So we don't think it will happen.

But then we couldn't envisage a Conservative administration closing a perfectly good, twenty-five year, old swimming pool simply because they are incompetent at running it and, as with so much else, they seem incapable of keeping losses and spending under control.

But the main reason we don't think it will happen was trailed toward the start of this article.  - We've been here before.

Councillors of much greater standing and ability than the Pool-Closing Commissar, and officers with much more experience than those presently running the show spent literally years trying to find a suitable use for the Open Air Baths site in the mid 1990s.

They places many advertisements, engaged internationally renowned leisure professionals to trawl the marketplace, and analysed dozens of schemes - including an indoor ski slope and snowdome, an upmarket Japanese restaurant with extensive Japanese style gardens, various offerings of cinemas and bowling alleys and others.

They're all there sitting in the minutes of the former Council, documented, described and then disregarded when the money side wouldn't work.

In the end, none would not stack up financially because St Anne's is a niche market and it didn't have sufficient footfall to justify the scale investment that was needed to redevelop a site of this size.

And that was before the present administration all-but abandoned tourism as a local industry.

So the best we could do at the time was Carr Royd, with its unbridled enthusiasm, its 'fire-salvage' low-capital second-hand supplies of water chute tubes from the abandoned Derby Baths in Blackpool and cinema seats from a closed down picture house, its low cost building construction methods, and its slow but eventual transformation into a 'leisure market' with stall holders ranging from ice cream sellers to a casino and restaurant.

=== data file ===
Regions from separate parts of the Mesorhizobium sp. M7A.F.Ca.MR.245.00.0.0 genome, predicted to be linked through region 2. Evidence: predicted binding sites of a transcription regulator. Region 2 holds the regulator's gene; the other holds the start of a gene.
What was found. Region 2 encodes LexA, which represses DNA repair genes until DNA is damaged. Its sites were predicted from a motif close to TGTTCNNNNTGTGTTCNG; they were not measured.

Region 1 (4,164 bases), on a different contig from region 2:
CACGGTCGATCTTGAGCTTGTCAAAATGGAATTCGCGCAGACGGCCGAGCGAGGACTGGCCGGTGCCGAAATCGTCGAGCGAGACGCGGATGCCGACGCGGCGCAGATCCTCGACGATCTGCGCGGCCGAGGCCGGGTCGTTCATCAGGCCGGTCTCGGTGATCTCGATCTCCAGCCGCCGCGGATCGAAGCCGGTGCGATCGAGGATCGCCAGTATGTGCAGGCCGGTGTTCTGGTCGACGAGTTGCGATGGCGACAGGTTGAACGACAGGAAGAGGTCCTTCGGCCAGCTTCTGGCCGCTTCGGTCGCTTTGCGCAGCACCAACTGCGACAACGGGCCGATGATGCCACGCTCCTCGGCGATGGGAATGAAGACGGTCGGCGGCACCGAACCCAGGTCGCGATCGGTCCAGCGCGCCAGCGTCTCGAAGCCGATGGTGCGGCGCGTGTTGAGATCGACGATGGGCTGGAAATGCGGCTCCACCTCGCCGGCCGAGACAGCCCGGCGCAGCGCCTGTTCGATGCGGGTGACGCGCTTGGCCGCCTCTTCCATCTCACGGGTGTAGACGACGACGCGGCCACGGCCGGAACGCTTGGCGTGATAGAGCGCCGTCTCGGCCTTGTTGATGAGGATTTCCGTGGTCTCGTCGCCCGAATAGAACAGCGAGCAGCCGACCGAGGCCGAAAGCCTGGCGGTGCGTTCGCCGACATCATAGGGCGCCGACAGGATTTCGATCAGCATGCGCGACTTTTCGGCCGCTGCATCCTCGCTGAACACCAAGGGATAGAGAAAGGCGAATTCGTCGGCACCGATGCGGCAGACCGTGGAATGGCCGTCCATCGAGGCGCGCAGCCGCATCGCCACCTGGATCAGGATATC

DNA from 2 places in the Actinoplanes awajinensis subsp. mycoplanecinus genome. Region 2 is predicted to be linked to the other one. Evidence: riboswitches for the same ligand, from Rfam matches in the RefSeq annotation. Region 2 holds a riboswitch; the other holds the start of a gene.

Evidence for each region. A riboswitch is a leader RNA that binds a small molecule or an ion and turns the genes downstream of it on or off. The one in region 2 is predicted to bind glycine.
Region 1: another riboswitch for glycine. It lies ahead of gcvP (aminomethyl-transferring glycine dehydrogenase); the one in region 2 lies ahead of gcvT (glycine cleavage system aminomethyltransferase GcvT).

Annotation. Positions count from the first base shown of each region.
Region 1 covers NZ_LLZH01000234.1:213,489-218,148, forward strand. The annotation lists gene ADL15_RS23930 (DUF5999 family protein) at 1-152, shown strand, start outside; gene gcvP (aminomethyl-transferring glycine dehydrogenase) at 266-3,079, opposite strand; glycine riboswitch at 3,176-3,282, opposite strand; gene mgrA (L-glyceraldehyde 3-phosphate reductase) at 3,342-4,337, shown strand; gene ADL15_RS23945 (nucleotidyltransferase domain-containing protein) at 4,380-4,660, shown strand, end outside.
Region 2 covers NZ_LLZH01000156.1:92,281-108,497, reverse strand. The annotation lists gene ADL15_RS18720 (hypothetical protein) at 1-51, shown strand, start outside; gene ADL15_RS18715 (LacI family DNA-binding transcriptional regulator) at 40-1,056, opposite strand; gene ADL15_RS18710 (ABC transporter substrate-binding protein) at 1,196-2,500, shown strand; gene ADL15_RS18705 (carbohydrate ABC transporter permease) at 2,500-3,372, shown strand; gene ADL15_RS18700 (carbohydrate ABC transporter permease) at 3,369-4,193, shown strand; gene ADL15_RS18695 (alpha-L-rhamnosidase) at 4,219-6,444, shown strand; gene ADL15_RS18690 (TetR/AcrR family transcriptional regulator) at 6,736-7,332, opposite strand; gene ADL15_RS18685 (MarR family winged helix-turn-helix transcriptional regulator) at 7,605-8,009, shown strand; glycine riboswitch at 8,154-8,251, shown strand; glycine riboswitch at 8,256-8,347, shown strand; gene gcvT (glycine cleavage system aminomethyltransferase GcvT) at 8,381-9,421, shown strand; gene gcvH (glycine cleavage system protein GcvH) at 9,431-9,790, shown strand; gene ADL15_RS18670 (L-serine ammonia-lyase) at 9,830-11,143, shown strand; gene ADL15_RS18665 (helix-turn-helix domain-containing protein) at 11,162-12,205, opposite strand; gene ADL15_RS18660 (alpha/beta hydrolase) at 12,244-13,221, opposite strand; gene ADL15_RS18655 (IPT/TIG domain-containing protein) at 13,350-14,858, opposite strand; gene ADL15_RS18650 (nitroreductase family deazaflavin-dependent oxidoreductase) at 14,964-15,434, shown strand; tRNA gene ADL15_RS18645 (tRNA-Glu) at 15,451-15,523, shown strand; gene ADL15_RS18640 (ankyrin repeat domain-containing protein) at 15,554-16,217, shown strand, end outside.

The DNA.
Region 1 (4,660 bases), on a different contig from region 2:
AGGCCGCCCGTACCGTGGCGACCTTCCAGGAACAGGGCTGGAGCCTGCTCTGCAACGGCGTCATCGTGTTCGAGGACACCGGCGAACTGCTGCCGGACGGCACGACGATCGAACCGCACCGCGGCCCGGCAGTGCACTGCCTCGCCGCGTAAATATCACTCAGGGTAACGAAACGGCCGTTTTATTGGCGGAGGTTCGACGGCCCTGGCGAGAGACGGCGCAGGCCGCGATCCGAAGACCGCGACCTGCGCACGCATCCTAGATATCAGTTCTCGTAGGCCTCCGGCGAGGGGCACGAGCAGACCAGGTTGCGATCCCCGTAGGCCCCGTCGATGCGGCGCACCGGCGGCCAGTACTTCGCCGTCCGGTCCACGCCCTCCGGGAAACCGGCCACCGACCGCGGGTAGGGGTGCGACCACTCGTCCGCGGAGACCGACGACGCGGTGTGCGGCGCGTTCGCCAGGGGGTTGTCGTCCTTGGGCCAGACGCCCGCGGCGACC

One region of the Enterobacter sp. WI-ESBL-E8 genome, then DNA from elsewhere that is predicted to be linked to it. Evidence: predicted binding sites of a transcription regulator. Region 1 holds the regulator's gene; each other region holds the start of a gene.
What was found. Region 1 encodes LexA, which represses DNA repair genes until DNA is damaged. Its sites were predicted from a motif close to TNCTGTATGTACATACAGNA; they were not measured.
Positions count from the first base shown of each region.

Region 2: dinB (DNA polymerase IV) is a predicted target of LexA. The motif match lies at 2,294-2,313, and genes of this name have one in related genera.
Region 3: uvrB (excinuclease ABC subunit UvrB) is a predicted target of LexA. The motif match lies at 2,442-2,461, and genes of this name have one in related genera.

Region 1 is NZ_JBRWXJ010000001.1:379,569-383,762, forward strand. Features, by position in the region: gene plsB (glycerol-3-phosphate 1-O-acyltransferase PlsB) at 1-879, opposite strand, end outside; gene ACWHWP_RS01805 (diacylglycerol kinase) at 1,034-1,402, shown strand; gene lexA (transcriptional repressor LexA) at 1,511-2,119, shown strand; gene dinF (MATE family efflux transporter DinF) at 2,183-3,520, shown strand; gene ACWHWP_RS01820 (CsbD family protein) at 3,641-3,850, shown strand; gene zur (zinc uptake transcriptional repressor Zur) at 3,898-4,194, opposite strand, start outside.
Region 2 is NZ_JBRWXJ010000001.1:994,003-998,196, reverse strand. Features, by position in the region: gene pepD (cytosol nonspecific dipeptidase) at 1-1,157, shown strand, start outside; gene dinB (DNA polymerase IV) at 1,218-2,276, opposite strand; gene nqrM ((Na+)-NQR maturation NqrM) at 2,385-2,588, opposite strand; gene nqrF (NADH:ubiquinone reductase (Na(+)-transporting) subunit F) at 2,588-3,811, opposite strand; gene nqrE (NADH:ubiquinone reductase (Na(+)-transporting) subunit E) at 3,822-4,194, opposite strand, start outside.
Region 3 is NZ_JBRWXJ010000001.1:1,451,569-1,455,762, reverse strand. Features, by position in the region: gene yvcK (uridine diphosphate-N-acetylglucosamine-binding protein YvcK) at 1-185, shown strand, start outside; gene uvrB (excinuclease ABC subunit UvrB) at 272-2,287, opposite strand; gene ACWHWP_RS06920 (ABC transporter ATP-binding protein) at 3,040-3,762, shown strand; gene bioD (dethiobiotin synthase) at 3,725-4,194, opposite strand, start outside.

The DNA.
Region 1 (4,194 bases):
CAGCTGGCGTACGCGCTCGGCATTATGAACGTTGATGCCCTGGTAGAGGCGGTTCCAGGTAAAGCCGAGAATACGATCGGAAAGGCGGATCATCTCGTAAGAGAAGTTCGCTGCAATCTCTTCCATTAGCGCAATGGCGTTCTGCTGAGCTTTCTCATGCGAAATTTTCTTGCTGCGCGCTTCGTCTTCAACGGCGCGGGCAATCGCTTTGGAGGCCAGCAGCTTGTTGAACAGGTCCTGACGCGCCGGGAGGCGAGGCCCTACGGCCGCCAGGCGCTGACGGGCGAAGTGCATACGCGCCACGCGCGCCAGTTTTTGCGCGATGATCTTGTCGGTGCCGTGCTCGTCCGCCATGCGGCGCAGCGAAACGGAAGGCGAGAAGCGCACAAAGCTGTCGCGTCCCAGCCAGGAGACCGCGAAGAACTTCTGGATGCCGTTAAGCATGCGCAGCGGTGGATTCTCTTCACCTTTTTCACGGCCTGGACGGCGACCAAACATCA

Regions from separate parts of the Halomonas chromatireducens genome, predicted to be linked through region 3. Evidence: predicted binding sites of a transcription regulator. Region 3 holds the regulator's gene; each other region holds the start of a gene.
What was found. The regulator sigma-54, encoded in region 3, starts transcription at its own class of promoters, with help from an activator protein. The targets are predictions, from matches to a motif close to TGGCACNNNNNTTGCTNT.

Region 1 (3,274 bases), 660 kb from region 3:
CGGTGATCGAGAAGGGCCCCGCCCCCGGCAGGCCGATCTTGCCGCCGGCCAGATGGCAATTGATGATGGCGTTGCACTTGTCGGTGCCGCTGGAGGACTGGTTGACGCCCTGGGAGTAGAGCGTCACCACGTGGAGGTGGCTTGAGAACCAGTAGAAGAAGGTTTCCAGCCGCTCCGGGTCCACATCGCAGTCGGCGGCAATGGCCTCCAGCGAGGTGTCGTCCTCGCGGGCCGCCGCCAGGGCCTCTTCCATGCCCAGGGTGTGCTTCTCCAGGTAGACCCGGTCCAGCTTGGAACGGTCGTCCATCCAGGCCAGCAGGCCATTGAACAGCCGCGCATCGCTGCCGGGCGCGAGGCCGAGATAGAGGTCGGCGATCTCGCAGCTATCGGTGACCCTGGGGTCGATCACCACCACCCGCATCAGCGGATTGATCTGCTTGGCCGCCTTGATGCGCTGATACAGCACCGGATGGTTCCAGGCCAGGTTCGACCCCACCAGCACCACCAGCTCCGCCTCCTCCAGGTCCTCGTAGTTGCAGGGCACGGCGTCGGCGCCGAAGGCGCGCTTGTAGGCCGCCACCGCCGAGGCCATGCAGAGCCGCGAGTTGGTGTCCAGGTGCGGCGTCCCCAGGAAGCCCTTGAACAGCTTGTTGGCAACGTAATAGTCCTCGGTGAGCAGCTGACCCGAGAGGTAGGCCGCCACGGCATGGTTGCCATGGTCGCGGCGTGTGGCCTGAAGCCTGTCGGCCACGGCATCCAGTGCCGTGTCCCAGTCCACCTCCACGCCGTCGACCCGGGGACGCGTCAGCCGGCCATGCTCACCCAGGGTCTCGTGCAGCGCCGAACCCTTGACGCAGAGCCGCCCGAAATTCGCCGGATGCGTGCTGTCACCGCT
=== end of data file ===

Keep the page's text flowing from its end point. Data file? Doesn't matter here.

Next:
And it looks as though even they, with all their entrepreneurial skills, low-cost developments, and business acumen, aren't able to make a go of it.

So we're struggling to see how anyone else can.

Unless of course, the plan is really the start of a new wave of seafront hotels or the start of a new residential phase of St Anne's Promenade.

There was one odd aspect that caught our eye in here. The consultants said Fylde's existing [planning?] policy framework probably allows an element of market housing to be included in the scheme. But they have recommended Fylde to prepare specific planning policies for this site as part of the Local Development Framework.

The planning policy Scrutiny Committee considering this matter on Thursday is being advised that Planning Officers don't really have time to write any specific planning policies for the site.

That means the issue of residential use of the site could be addressed within the existing planning policy framework, and without causing a lot of fuss.........

The consultants SeaFront Masterplan report (7mb) can be downloaded from FBC's website

Dated:  29 July 2008